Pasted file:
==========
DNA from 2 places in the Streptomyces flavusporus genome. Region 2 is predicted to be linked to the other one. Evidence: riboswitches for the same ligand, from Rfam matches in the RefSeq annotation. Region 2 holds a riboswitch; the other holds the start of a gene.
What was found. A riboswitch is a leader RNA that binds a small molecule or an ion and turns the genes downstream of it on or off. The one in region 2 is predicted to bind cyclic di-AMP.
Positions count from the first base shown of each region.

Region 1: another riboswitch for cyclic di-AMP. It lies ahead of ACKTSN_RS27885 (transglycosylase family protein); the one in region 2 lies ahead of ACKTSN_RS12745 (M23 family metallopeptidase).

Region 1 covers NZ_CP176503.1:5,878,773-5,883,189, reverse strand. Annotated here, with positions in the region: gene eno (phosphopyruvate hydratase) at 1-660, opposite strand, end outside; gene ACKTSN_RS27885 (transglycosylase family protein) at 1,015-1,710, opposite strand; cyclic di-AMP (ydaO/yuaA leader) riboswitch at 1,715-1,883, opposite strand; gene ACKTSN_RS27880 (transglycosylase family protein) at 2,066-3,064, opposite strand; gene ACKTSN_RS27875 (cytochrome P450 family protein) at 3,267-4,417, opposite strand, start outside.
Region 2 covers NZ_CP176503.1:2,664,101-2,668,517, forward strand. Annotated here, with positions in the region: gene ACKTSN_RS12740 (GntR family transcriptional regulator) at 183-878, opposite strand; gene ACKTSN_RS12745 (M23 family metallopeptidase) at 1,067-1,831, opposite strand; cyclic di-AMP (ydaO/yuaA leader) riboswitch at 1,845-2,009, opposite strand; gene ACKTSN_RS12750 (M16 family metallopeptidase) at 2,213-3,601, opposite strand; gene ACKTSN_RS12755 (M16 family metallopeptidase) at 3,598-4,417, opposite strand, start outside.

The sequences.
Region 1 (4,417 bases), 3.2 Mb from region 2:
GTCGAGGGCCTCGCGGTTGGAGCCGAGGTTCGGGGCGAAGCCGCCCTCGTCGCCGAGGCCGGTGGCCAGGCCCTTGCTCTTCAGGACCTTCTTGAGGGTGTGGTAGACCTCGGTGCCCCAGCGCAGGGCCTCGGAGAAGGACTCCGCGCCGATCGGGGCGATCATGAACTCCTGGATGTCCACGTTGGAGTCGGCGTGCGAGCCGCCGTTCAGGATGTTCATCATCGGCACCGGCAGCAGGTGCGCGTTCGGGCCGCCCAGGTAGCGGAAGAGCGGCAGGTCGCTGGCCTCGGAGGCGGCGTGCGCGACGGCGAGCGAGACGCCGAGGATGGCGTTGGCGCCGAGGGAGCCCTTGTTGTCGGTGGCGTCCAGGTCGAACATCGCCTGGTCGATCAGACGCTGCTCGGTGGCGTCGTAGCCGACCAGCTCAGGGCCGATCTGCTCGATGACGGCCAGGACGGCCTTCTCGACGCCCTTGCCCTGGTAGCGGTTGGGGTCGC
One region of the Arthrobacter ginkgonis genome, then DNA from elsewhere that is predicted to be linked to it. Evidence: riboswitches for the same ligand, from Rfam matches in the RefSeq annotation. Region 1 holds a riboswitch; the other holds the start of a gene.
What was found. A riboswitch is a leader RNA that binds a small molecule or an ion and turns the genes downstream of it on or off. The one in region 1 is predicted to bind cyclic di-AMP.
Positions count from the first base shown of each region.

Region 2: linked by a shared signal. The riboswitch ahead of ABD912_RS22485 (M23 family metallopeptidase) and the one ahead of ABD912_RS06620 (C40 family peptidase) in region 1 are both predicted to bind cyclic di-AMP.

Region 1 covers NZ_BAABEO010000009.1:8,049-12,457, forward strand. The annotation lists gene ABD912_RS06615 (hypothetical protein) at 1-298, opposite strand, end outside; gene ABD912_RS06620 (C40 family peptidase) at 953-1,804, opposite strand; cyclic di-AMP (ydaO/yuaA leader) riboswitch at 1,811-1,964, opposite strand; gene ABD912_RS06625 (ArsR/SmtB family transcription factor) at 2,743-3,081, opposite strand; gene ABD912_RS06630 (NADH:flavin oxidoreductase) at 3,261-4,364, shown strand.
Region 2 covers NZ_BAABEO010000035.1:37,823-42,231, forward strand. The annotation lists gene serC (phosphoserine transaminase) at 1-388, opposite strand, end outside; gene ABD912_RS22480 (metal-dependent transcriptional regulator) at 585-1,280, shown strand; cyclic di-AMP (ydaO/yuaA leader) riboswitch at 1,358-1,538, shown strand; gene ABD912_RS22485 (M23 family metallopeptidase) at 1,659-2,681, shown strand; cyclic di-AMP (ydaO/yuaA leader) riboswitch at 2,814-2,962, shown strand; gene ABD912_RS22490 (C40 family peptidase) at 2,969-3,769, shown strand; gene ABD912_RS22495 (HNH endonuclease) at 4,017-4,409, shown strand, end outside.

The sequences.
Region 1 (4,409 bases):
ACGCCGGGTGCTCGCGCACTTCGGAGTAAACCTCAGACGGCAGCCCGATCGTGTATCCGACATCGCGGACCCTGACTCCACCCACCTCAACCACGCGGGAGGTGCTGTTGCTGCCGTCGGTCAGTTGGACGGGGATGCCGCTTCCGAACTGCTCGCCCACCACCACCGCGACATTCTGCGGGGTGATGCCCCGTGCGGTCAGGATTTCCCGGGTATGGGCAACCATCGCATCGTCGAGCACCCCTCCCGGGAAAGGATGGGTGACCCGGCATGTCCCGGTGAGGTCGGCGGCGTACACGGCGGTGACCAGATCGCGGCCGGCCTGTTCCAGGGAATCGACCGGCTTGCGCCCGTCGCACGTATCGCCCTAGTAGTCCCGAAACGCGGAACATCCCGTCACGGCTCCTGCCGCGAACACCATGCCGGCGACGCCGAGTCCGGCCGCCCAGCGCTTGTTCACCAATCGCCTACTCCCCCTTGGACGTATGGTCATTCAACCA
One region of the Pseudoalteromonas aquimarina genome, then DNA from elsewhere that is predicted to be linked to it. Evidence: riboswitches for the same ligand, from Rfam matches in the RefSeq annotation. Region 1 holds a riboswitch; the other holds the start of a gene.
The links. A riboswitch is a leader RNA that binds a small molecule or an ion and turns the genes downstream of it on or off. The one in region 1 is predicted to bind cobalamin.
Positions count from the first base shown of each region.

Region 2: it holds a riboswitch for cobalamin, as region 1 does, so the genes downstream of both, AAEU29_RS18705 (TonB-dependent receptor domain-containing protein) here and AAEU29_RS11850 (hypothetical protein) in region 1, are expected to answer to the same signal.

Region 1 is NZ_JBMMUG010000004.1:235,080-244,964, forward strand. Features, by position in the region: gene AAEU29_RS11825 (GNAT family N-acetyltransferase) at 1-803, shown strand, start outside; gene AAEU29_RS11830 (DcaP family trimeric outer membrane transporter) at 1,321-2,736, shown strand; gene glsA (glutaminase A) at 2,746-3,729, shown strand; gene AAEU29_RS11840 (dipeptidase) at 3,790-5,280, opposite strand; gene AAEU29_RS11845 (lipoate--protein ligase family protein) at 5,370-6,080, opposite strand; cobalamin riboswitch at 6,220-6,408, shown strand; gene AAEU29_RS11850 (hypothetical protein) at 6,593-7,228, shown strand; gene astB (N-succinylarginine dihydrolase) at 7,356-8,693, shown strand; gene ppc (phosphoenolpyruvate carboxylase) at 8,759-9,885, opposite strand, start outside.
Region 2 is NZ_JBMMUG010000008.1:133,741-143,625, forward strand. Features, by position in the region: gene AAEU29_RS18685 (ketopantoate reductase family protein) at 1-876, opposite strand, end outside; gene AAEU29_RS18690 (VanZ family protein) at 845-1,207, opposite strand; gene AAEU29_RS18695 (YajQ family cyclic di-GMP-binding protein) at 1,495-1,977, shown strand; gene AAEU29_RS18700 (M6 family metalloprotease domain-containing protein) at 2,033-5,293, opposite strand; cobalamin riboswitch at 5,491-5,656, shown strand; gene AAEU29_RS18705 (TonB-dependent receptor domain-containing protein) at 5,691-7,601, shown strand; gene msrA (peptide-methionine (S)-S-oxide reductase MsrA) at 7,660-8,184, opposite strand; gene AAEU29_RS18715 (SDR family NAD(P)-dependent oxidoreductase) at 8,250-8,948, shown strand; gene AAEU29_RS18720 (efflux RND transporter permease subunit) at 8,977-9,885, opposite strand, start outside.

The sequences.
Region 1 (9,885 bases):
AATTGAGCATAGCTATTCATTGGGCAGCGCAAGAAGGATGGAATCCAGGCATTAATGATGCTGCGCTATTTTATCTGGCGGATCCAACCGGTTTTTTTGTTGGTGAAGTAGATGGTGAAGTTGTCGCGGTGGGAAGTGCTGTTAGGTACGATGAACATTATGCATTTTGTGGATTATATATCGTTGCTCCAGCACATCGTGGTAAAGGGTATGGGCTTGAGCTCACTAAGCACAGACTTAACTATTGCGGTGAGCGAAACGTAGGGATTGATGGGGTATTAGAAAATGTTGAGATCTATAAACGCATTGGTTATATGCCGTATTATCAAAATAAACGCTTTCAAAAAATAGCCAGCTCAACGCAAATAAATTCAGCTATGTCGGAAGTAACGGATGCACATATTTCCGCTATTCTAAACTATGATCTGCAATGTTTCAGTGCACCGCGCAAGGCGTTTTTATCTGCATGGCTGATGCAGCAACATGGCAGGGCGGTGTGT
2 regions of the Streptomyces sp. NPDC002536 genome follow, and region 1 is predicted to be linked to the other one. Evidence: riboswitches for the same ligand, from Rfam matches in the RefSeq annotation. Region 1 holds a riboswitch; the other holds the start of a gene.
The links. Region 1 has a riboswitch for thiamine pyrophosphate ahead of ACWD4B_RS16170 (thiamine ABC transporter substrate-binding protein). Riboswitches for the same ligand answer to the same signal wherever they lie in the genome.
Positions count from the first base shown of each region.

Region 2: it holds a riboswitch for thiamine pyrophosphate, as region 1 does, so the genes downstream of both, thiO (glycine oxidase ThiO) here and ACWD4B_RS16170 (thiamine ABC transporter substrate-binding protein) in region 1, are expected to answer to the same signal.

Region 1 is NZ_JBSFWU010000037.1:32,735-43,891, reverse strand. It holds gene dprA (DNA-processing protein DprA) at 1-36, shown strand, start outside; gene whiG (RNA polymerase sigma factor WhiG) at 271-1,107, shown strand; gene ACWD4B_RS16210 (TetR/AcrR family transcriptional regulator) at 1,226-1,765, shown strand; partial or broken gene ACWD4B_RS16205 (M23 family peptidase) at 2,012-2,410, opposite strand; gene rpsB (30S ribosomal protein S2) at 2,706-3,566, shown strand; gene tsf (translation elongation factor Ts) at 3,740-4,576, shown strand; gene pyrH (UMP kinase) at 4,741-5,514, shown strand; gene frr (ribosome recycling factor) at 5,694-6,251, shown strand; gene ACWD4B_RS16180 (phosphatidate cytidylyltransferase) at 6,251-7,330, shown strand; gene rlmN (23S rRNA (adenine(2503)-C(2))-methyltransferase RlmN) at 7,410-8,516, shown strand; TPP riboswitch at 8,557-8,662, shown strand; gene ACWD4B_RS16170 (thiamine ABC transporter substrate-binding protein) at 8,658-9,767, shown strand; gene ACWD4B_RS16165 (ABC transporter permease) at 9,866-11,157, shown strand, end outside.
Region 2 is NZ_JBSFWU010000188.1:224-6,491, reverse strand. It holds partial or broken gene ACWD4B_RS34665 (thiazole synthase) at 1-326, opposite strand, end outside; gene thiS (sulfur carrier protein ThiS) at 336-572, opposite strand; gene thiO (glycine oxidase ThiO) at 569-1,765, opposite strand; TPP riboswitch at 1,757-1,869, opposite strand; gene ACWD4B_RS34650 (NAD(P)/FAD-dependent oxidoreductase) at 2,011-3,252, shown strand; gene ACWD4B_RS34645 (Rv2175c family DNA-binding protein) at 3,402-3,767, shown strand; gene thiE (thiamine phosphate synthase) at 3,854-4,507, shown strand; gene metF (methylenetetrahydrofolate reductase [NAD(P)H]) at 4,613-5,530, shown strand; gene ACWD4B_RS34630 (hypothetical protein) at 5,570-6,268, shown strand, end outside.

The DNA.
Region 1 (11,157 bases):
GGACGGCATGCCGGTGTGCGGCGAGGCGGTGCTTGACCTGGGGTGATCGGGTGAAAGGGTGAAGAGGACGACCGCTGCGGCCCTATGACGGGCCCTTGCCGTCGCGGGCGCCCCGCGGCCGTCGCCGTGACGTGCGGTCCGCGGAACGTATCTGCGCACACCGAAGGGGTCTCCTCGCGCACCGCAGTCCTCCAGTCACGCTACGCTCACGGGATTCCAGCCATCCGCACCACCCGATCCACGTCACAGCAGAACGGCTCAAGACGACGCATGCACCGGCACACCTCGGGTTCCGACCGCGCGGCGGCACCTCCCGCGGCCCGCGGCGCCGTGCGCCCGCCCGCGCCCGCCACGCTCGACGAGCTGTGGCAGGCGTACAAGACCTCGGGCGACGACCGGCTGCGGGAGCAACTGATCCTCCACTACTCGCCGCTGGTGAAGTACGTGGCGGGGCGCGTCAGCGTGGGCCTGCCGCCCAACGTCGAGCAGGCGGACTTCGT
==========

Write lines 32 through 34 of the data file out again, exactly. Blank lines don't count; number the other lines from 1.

Region 1 is NZ_JBSFWU010000037.1:32,735-43,891, reverse strand. It holds gene dprA (DNA-processing protein DprA) at 1-36, shown strand, start outside; gene whiG (RNA polymerase sigma factor WhiG) at 271-1,107, shown strand; gene ACWD4B_RS16210 (TetR/AcrR family transcriptional regulator) at 1,226-1,765, shown strand; partial or broken gene ACWD4B_RS16205 (M23 family peptidase) at 2,012-2,410, opposite strand; gene rpsB (30S ribosomal protein S2) at 2,706-3,566, shown strand; gene tsf (translation elongation factor Ts) at 3,740-4,576, shown strand; gene pyrH (UMP kinase) at 4,741-5,514, shown strand; gene frr (ribosome recycling factor) at 5,694-6,251, shown strand; gene ACWD4B_RS16180 (phosphatidate cytidylyltransferase) at 6,251-7,330, shown strand; gene rlmN (23S rRNA (adenine(2503)-C(2))-methyltransferase RlmN) at 7,410-8,516, shown strand; TPP riboswitch at 8,557-8,662, shown strand; gene ACWD4B_RS16170 (thiamine ABC transporter substrate-binding protein) at 8,658-9,767, shown strand; gene ACWD4B_RS16165 (ABC transporter permease) at 9,866-11,157, shown strand, end outside.
Region 2 is NZ_JBSFWU010000188.1:224-6,491, reverse strand. It holds partial or broken gene ACWD4B_RS34665 (thiazole synthase) at 1-326, opposite strand, end outside; gene thiS (sulfur carrier protein ThiS) at 336-572, opposite strand; gene thiO (glycine oxidase ThiO) at 569-1,765, opposite strand; TPP riboswitch at 1,757-1,869, opposite strand; gene ACWD4B_RS34650 (NAD(P)/FAD-dependent oxidoreductase) at 2,011-3,252, shown strand; gene ACWD4B_RS34645 (Rv2175c family DNA-binding protein) at 3,402-3,767, shown strand; gene thiE (thiamine phosphate synthase) at 3,854-4,507, shown strand; gene metF (methylenetetrahydrofolate reductase [NAD(P)H]) at 4,613-5,530, shown strand; gene ACWD4B_RS34630 (hypothetical protein) at 5,570-6,268, shown strand, end outside.

The DNA.